NFL coach, doctor reunite with family after saving 3-year-old from drowning
In emergencies, there’s little time to think but there are ways to be prepared.
Los Angeles Rams defensive coordinator Raheem Morris was at the Encore Hotel pool in Las Vegas over Memorial Day weekend with his family when an unresponsive 3-year-old child was pulled from the water.
Morris and another stranger, who happened to be a doctor, immediately sprang into action to save the child, a boy named Wyatt.
Now, Morris, the doctor and Wyatt's family have reunited for the first time on "Good Morning America" to share their story and stress the importance of regular safety training.
"It's truly a miracle when I try to wrap my mind around everything that happened," Kelseigh Stanley, Wyatt's mother, told "GMA."
Kelseigh and Joe Stanley said the details of the day are still a blur, but the moment their 7-year-old child told them 3-year-old Wyatt was underwater remains painfully clear.
"I was sitting in the chair, and my 7-year-old runs up to me and he says, 'Wyatt, Wyatt, he's under the water,'" Joe Stanley said. "And I went and got him, there was no heartbeat, no pulse. When I picked him up, he was face down, nose to the pool. I realized he was limp."
In the chaos of the moment, Dr. Andrew Oleksyn said he knew something was wrong.
"I ran over and when I approached Wyatt, I knew, being an ER physician, that he was in trouble," Oleksyn said. "I immediately started doing chest compressions right away, assess the child, feel for a pulse. By that point, the child had no pulse."
Simultaneously, Morris also realized there was trouble and joined Oleksyn.
"I'm sitting down and my kids all scream, I see Wyatt laying poolside and he's blue," Morris told "GMA." "I just wanted to help, and I could just feel the panic of it all. And I looked to the lifeguard and I said, 'Where is the AED machine?'"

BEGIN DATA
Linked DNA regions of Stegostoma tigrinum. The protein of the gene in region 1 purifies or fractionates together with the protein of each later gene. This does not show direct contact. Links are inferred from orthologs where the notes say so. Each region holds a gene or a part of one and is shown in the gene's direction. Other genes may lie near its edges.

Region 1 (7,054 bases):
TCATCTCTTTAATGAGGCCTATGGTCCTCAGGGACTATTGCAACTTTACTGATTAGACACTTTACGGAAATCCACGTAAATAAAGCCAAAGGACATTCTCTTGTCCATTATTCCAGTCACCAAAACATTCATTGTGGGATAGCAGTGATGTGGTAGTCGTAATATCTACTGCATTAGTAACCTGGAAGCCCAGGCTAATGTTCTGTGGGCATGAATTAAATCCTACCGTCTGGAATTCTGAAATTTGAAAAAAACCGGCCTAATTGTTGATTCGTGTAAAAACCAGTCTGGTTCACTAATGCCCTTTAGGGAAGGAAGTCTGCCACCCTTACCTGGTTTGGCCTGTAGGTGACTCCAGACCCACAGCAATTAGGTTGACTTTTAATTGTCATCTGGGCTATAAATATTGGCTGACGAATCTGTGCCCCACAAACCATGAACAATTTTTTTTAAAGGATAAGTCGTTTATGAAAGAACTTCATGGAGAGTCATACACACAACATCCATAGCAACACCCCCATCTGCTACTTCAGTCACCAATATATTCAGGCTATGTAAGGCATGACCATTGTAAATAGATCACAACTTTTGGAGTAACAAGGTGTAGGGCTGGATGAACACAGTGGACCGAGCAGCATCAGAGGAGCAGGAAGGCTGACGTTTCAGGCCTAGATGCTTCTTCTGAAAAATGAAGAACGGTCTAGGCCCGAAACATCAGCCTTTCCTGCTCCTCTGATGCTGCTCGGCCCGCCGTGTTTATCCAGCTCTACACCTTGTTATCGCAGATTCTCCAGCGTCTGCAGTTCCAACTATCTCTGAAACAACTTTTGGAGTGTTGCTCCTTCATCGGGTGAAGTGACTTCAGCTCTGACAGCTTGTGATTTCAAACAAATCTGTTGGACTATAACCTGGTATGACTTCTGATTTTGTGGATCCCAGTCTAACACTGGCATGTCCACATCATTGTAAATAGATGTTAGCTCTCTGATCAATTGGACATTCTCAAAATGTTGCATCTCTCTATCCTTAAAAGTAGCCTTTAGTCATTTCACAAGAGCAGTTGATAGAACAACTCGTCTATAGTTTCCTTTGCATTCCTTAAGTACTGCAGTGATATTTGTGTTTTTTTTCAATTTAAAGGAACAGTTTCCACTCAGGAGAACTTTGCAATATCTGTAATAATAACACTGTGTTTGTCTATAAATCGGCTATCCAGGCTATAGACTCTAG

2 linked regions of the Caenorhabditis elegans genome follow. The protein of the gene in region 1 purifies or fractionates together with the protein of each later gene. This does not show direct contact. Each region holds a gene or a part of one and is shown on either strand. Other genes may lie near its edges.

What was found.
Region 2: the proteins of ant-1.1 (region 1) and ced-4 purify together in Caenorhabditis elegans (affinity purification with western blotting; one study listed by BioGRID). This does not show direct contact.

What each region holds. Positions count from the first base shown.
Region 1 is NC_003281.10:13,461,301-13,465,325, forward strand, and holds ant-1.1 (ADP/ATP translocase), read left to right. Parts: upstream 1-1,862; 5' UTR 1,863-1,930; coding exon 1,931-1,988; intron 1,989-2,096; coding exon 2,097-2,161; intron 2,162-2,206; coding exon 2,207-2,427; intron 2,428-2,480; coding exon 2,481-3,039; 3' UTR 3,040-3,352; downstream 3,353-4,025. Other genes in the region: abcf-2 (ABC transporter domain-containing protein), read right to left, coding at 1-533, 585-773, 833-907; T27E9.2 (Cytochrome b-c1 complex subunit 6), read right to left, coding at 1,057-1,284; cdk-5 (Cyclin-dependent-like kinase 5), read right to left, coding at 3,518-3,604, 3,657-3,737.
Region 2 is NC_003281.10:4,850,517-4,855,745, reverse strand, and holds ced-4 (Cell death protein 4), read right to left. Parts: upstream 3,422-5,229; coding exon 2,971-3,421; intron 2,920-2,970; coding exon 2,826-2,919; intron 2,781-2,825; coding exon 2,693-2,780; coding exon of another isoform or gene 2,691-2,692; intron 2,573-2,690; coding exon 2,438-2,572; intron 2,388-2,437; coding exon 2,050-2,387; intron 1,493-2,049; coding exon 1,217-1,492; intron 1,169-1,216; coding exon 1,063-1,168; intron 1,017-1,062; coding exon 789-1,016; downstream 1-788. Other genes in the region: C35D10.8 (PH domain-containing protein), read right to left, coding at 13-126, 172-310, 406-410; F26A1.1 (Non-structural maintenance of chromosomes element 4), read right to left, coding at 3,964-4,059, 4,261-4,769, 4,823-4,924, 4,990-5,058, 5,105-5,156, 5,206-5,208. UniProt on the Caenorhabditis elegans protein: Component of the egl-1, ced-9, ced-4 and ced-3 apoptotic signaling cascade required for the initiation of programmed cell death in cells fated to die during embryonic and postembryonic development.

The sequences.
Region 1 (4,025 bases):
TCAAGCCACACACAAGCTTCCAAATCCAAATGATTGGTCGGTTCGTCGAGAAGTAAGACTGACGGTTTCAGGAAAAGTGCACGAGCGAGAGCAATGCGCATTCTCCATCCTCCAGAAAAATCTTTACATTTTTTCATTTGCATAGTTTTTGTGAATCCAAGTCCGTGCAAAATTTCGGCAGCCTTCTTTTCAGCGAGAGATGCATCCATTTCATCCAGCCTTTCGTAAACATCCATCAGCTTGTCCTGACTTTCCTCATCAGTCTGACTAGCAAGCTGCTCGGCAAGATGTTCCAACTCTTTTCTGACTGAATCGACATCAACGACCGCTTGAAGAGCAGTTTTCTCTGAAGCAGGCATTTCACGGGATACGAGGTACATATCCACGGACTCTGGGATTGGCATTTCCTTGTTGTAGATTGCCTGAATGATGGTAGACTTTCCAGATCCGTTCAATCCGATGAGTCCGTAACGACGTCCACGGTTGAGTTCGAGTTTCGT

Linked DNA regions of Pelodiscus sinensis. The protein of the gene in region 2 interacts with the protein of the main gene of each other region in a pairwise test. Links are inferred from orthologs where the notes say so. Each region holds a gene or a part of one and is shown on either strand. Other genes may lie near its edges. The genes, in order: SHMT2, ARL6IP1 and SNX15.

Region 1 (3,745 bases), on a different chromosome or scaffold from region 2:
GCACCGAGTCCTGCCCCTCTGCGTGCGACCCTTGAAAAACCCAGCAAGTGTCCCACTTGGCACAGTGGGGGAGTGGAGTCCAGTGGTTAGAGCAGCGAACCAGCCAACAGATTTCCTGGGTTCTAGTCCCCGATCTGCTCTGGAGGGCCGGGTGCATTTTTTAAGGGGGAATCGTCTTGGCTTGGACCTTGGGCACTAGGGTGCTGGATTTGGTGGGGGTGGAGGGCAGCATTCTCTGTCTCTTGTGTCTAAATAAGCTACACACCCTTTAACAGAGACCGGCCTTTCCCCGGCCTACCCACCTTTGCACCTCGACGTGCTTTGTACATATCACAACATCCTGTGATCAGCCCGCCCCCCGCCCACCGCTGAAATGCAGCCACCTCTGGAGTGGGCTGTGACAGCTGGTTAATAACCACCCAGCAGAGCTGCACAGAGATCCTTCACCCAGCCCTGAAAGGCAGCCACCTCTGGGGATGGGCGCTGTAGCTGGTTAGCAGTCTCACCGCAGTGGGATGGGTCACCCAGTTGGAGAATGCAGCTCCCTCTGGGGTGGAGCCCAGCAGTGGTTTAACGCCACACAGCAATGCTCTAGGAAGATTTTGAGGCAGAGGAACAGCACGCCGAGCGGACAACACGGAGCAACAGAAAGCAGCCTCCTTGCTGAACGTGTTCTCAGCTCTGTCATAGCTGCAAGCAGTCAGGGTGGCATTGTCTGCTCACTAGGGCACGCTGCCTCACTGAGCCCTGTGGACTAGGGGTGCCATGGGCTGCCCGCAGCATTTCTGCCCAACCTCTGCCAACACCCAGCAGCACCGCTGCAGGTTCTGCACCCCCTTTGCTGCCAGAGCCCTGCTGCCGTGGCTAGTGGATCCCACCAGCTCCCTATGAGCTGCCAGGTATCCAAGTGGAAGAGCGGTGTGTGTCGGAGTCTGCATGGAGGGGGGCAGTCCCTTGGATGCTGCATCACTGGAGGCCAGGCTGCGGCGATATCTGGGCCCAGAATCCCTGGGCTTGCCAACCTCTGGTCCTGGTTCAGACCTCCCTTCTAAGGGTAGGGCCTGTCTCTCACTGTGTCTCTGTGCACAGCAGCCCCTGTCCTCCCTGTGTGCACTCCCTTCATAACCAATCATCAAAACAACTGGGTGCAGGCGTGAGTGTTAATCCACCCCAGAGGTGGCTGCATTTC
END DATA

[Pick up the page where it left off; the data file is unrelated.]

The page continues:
An AED, or automated external defibrillator, is used in emergency situations to analyze the heart's rhythm and, if necessary, deliver an electric shock to reestablish effective rhythm when someone experiences sudden cardiac arrest, according to the Food and Drug Administration.
Morris said in the wake of Buffalo Bills safety Damar Hamlin's on-field collapse in January, his team had received training on how to use some emergency devices, like an AED.
In between Oleksyn's compressions, Morris administered the AED, and Wyatt's pulse started to return.
"When he says, 'He has a pulse,' I started clapping," Morris recalled.
Soon after, paramedics arrived and transported Wyatt to the hospital.
According to the Centers for Disease Control and Prevention, drowning is the leading cause of death in children 1 to 4 and the second leading cause of death in children 5 to 14.
A CDC report found that early CPR with AED application and rapid transportation to a hospital are key factors in improving survival, and there has been a recent push to expand public access to emergency medical devices such as AEDs.
"We are happy that the child is doing well, and grateful to those who assisted in his rescue, including our lifeguard who began CPR," Encore Hotels said in a statement to ABC News.
Following the harrowing incident, Oleksyn visited Wyatt in the hospital, which he described as an emotional moment.
"I got emotional at that point because it’s like not only did you save Wyatt but you saved his family," Oleksyn said.
Wyatt has been discharged from the hospital and continues to recover, according to his parents.
"It's hard to say what exactly his future is going to be because he was under the water for so long," Kelseigh Stanley said.
She added though that it was a "miracle" Oleksyn and Morris were at the right place, at the right time.
"We are truly so happy that Raheem was there and Dr. Andrew was there," she said. "God placed them all directly where they needed to be."